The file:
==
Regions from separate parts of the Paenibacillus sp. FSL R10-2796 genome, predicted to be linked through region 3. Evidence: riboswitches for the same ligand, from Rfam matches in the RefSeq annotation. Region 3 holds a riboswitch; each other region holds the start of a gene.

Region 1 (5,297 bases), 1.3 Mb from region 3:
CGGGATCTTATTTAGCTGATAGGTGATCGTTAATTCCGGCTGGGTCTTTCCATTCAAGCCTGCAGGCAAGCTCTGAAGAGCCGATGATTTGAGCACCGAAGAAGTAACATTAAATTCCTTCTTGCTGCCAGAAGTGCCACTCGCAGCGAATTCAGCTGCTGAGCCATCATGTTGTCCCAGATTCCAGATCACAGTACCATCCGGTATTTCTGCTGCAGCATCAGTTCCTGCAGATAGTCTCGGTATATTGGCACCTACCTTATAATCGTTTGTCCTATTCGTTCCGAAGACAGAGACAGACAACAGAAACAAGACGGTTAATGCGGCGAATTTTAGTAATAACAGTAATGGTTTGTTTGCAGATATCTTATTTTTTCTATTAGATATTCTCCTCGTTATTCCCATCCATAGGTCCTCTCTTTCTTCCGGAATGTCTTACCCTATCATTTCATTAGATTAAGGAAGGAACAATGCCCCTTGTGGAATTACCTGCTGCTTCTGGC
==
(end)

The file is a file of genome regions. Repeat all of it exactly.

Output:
Regions from separate parts of the Paenibacillus sp. FSL R10-2796 genome, predicted to be linked through region 3. Evidence: riboswitches for the same ligand, from Rfam matches in the RefSeq annotation. Region 3 holds a riboswitch; each other region holds the start of a gene.

Region 1 (5,297 bases), 1.3 Mb from region 3:
CGGGATCTTATTTAGCTGATAGGTGATCGTTAATTCCGGCTGGGTCTTTCCATTCAAGCCTGCAGGCAAGCTCTGAAGAGCCGATGATTTGAGCACCGAAGAAGTAACATTAAATTCCTTCTTGCTGCCAGAAGTGCCACTCGCAGCGAATTCAGCTGCTGAGCCATCATGTTGTCCCAGATTCCAGATCACAGTACCATCCGGTATTTCTGCTGCAGCATCAGTTCCTGCAGATAGTCTCGGTATATTGGCACCTACCTTATAATCGTTTGTCCTATTCGTTCCGAAGACAGAGACAGACAACAGAAACAAGACGGTTAATGCGGCGAATTTTAGTAATAACAGTAATGGTTTGTTTGCAGATATCTTATTTTTTCTATTAGATATTCTCCTCGTTATTCCCATCCATAGGTCCTCTCTTTCTTCCGGAATGTCTTACCCTATCATTTCATTAGATTAAGGAAGGAACAATGCCCCTTGTGGAATTACCTGCTGCTTCTGGC